Editor’s Note: The following column by newly elected Recreation Vehicle Dealers Association (RVDA) Chairman Darrel Friesen, appearing in the December issue of RV Executive Today, stresses the need for addressing the industry’s “parts issue.”
This is my first column as RVDA’s 2017 chairman of the board, a role I assumed at last month’s convention, and I’d like to start by thanking my predecessor, Brian Wilkins, for his dedication to our association and its members.
Speaking of the convention – Wow! From the Vendor Training +Plus sessions to keynote speaker Ryan Estis to the education seminars to the vendors and their products and services, everything was bigger and better.
During his presentation at the opening session, Estis reminded us about how many once well-known, billion dollar companies are now out of business. He talked about how outfits like Blockbuster, Circuit City, and Borders Books wouldn’t or couldn’t change to keep up with the marketplace. We as dealers need to continuously look at our businesses and the business environment so we can adapt and change. We can’t get stuck in the “But that’s how we’ve always done it” mentality.
This also holds true for our industry partners as well. The industry is changing. Consolidation is happening in every segment with manufacturers, suppliers, distributors, and dealers buying each other up. The workforce and retail consumer are also changing. Do you really think we can continue to do things like we did five, 10, or 20 years ago and survive, never mind thrive?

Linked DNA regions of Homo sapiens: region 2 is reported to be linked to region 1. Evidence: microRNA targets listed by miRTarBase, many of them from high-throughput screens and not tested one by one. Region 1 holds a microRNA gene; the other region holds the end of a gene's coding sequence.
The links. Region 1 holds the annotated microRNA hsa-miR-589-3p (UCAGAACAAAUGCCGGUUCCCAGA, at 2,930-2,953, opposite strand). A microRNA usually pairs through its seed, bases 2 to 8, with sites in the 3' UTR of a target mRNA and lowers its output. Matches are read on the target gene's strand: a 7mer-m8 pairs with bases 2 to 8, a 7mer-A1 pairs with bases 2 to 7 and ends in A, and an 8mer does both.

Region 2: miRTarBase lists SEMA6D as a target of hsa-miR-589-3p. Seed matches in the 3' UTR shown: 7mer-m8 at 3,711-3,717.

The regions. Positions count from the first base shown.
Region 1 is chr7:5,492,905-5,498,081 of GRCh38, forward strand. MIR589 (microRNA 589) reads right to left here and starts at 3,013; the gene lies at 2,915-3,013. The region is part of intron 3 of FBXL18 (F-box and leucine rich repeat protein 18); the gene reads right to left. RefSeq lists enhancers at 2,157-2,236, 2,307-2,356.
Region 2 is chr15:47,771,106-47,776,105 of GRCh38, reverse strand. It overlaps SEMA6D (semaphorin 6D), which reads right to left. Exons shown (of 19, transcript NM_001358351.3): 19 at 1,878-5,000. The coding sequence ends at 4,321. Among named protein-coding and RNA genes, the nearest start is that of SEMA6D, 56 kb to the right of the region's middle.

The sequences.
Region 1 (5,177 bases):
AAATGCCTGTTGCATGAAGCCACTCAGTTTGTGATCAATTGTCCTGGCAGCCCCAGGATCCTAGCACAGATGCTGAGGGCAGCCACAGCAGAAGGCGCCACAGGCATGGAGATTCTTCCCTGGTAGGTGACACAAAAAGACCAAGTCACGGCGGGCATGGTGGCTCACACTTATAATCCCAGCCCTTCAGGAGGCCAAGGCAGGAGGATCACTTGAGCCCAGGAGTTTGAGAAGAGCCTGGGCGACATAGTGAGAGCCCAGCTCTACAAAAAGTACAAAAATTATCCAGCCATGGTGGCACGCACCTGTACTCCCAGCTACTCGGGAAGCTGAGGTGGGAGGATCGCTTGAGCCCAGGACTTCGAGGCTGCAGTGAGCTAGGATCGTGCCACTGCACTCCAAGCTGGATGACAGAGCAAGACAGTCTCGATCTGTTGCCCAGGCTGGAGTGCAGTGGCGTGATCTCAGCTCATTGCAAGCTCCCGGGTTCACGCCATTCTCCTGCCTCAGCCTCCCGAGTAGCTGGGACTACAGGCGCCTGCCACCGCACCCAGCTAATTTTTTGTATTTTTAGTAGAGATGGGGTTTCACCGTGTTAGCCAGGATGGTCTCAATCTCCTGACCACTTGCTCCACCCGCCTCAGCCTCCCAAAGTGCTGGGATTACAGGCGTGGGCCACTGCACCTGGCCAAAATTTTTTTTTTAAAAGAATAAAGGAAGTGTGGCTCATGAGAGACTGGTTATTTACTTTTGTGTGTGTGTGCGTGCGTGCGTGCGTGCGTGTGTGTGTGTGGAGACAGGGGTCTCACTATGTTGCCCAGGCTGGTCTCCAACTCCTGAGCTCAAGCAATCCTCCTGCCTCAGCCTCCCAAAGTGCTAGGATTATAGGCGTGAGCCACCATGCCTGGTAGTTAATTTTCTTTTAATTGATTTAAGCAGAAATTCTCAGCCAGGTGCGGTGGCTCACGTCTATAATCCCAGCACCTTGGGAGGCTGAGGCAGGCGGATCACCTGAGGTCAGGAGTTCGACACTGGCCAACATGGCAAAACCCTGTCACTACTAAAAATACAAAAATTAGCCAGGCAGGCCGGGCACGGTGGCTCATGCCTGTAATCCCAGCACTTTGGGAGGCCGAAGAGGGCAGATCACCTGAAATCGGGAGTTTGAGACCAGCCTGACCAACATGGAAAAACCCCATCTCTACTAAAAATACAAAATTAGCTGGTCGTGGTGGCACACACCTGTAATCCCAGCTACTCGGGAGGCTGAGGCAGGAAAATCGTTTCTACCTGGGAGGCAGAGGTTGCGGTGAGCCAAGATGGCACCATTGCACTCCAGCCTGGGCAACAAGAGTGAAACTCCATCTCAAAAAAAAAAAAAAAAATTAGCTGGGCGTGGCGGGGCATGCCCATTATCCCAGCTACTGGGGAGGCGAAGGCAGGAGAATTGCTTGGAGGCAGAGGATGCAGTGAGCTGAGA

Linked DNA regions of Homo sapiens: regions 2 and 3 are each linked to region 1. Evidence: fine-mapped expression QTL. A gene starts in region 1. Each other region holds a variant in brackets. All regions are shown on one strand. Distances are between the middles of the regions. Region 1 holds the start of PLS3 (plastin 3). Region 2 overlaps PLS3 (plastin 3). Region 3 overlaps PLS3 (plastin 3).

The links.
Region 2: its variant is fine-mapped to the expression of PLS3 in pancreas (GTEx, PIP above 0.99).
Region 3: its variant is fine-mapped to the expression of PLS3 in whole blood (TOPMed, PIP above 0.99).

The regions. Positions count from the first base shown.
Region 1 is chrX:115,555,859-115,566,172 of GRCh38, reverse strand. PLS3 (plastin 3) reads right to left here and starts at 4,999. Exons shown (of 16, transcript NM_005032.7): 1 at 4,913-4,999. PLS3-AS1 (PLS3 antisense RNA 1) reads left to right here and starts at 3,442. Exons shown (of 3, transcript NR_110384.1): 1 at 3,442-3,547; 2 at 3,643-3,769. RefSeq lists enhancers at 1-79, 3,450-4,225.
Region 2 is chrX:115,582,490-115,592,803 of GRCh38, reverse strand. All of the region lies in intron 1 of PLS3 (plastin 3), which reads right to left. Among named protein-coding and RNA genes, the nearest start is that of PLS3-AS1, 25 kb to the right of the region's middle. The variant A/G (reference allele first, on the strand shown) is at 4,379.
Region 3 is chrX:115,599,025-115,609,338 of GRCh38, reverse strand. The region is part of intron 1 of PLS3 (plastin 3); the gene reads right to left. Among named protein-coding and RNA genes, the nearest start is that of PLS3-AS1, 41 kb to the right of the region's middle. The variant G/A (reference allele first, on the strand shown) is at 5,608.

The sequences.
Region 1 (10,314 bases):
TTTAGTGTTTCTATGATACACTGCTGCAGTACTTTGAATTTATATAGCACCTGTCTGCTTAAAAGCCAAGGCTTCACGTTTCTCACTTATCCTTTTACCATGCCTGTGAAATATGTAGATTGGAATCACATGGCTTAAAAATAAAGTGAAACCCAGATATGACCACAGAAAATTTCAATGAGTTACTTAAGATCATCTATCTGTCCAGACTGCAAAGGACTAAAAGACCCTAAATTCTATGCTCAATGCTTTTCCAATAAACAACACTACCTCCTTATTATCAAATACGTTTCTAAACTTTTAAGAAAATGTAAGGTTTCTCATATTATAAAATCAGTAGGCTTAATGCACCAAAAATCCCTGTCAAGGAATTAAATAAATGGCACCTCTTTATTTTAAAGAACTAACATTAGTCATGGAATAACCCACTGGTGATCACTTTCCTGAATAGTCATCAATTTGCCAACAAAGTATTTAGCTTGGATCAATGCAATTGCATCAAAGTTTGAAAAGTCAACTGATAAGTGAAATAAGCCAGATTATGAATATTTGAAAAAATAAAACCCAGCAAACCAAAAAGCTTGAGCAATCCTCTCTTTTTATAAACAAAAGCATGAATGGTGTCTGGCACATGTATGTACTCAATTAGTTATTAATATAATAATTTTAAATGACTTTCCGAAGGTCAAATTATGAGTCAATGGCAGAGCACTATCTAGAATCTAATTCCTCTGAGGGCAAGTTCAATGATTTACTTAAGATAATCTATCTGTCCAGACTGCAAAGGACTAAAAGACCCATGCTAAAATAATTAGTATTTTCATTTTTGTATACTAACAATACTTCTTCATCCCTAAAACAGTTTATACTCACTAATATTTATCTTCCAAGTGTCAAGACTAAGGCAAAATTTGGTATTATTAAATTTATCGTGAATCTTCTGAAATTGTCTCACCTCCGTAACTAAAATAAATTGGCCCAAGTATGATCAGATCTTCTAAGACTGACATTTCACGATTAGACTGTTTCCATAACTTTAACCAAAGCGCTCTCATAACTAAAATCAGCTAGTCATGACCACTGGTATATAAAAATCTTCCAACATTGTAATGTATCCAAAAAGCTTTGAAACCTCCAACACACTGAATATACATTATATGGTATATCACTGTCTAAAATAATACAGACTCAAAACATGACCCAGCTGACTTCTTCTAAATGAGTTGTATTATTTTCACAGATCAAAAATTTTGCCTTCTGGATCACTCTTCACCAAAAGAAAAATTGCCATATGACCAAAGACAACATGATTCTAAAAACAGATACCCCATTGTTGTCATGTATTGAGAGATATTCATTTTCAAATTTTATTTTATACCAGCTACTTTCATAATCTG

The parts issue is a huge problem that we need to tackle as an industry. It will take some work and investment from all sides. Millennials, who form a growing portion of our market, expect replacement parts to be available almost overnight, and they don’t care about why we can’t fulfill their expectations. “The car industry does it, so why can’t you?” they often say to us. They’re used to instant gratification.
We’re not just competing against each other but also against other industries such as timeshare programs and cruises for consumers’ discretionary dollars. Part numbers and a list of part numbers used in each floor plan are basic requirements. The manufacturers know these parts and numbers because they need to order them before they build the units. Twenty years ago, a now-defunct company used to include several pages of part numbers in their orange owners packets, so I know it can be done.
On the dealer side, we need to train our people better. The Mike Molino RV Learning Center has many programs for training all aspects of dealership personnel except sales. Why aren’t more dealers taking advantage of this? Past generations of RV owners would carry tool boxes with them in their RVs to make small fixes. Millennials don’t carry tool boxes, and if there’s not an app for it, they can’t fix it. They won’t wait around for weeks for the correct part while the manufacturer and dealership play the blame game.
Getting back to the convention, I also saw so many new and innovative products and services in the expo hall. What a great place for vendors to get quality time with dealers and their key personnel. It fits perfectly with all the great education courses that RVDA has developed for everyone at the dealership. I learn so much at these education tracks that my biggest complaint is that I want more. The courses are so new and relevant in today’s fast-paced and changing environment.
As I said before – Wow! This wasn’t my father’s convention.